EVER since I was knee-high to a grasshopper, gold has been at the back of my mind, as I mostly wondered why the danged thing was given such importance worldwide.
After all, gold is only defined as “a yellow precious metal used especially in jewellery and decoration – and also to guarantee the value of national currencies.”
A ‘yellow, precious’ metal...? Sheesh! The adjective ’yellow’ has generally been used to describe a person who is cowardly, craven, spiritless, spineless, not brave, poor-spirited, poltroon, timid, lily-livered, faint-hearted, chicken-hearted, weak-kneed, timorous, pusillanimous, fearful, trembling/ quaking, shrinking, cowering, weak, feeble, soft, gutless, yellowbellied, wimpy/wimpish, recreant, sissy/sissified, wet, candy- assed, afraid of one’s own shadow.
So, how could/would/should a precious, valuable metal be yellow, for Gawd’s sake? Talk of Mother Nature, Father Time and the Sisters of Fate, all working in mysterious ways that are way beyond the ken of ordinary mortals like you and me! Yet; and yet... Gold has been respected, appreciated, revered and honoured from time immemorial.
The legendary Second King of the ancient United Kingdom of Israel-and-Judah, King David (circa 1000BCE) – who was the melodramatic slayer of the Philistine Giant Goliath – planned to construct the ‘Temple of God.’ In giving instructions on the project, the King directed that the Temple must be constructed and furnished using gold (and silver, bronze, iron, wood, etc.) here, there and over there... [See the Biblical 1 Chronicles 28: 1-21, et alia].
Let’s hit the F-F (Fast-Forward) button to modern times... The price of gold at the New York Mercantile Exchange reached $1,396.05 a troy ounce on July 10, 2019.
[See ‘Money Metals Exchange;’ < < “https:// www.moneymetals.com/precious- metals-charts/gold-price” \t “_blank” https://www.moneymetals. com/precious-metalscharts/ gold-price>].
The price on January 31, 2019 averaged $1,318.70 – up from $973.66 in 2009! Many people associate gold with jewellery, dental fillings and national reserves. However, if truth be told, gold is very much more than that.
There are many, many uses of the stuff in industry: medicine, computers, electronics. According to the Pennsylvania- based geologist, author and publisher Hobart M. King (), “of all the minerals mined from the Earth, none is more useful than gold.
Its usefulness is derived from a diversity of special properties: it conducts electricity; doesn’t tarnish; is very easy to work; can be drawn into wire, hammered into thin sheets; alloys with many other metals; can be melted and cast into highly-detailed shapes; has a wonderful colour (yellow? Sheesh!) and a brilliant lustre.
“Also, gold is a memorable metal that occupies a special place in the human mind...” [See ‘The Many Uses of Gold’ by H. M. King; “https://geology. com/minerals/gold/uses-ofgold. shtml” \t “_blank” https:// geology.com/minerals/gold/ uses-of-gold.shtml>]. Let’s look at a few examples of the many uses of gold...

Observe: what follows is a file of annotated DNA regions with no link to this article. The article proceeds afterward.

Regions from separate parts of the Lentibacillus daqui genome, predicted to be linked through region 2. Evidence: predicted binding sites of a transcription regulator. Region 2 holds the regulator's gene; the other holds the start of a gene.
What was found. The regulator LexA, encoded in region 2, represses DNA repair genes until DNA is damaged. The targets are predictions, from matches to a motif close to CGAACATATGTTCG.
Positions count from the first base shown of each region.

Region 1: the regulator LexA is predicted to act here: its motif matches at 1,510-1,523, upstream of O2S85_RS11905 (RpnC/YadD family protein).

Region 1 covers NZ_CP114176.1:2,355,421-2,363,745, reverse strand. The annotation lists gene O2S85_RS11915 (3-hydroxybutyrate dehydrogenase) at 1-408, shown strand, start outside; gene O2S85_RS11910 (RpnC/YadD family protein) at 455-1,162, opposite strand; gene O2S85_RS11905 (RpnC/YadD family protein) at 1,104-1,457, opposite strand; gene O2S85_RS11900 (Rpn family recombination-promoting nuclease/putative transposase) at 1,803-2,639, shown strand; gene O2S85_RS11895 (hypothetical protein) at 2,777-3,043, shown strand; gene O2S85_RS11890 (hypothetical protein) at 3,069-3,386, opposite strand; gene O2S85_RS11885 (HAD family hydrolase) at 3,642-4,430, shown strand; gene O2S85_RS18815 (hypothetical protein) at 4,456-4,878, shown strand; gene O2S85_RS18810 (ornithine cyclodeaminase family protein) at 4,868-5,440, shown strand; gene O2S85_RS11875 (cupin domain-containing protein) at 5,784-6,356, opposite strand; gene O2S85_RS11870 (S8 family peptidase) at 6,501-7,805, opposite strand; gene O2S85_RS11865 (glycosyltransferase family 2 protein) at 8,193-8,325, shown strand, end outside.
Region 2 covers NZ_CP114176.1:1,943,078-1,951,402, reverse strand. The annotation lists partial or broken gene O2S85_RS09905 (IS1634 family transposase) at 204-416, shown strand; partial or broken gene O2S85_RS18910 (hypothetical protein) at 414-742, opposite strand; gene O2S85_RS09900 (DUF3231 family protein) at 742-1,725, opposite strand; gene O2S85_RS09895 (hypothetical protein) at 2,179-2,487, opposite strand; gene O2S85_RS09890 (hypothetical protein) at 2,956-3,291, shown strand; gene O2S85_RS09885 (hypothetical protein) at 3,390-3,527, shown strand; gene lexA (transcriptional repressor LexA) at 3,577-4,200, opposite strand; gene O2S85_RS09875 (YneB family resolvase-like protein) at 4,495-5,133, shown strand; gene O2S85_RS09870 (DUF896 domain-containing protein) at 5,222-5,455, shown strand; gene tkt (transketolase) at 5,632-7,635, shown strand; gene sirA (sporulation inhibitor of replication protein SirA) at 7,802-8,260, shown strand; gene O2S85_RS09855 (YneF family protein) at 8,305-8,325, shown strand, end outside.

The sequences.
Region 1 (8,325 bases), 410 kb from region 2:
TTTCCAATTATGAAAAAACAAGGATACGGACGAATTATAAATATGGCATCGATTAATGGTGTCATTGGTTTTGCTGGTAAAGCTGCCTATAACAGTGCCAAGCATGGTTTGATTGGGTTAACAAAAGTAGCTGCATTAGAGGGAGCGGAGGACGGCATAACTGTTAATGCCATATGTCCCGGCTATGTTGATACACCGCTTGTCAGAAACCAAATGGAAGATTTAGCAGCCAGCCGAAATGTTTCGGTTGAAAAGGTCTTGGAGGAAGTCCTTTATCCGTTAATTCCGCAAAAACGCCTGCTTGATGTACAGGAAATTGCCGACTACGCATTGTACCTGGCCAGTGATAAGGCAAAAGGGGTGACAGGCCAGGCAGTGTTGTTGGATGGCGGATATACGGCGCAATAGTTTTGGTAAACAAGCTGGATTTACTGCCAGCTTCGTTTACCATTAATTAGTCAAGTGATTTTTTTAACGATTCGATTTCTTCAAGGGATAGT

• Jewellery: Gold has been used to make ornaments for thousands of years.
Today, about 78 per cent of the gold consumed yearly is used in jewellery. • Financial gold: coinage, bullion, backing: Because gold is highly-valued, is in very limited supply, durable and portable, it has long been used as a medium of exchange/money.
• Gold in electronics: The most important industrial use of gold is in the manufacture of electronics. Gold is the highly-efficient conductor that can carry tiny currents and remain un-corroded. It is used in connectors, switch and relay contacts, soldered joints, connecting wires and connection strips.
• Gold in computers: Gold is used in standard desktop and laptop computers. The rapid and accurate transmission of digital information through the computer – and from one component to another – requires an efficient, reliable conductor. Gold meets these requirements better than any other metal.
• Gold in glassmaking: Gold has many uses in the production of glass. It is also used in making specialty glass for climate-controlled buildings and cases.
• Gold in dentistry: Gold is used in dentistry because of its superior performance and aesthetic appeal. It is chemically inert, non-allergenic – and easy for dentists to work. Gold alloys are used for fillings, crowns, bridges and orthodontic appliances.
• Gold in medicare/healthcare: Gold is used as a drug to treat a small number of medical conditions. Injections of weak solutions of sodium aurothiomalate or aurothioglucose are sometimes used to treat rheumatoid arthritis. Particles of a radioactive gold isotope are implanted in tissues to serve as a radiation source in the treatment of certain cancers.
• Gold in aerospace: Gold is used in hundreds of ways in every space vehicle which the US National Aeronautics and Space Administration (NASA) launches.
• Gold in awards & status symbols: What metal is used to make royal Crowns? Gold is THE metal of highest esteem. Also, gold is the metal of choice for religious objects: crosses, communion-ware... First-place winners at the Olympic Games are given gold medals.
The Academy Awards Oscars, the Music Grammy Awards – and many important achievements – are honoured with Golden Awards. Now that you know the many uses of gold –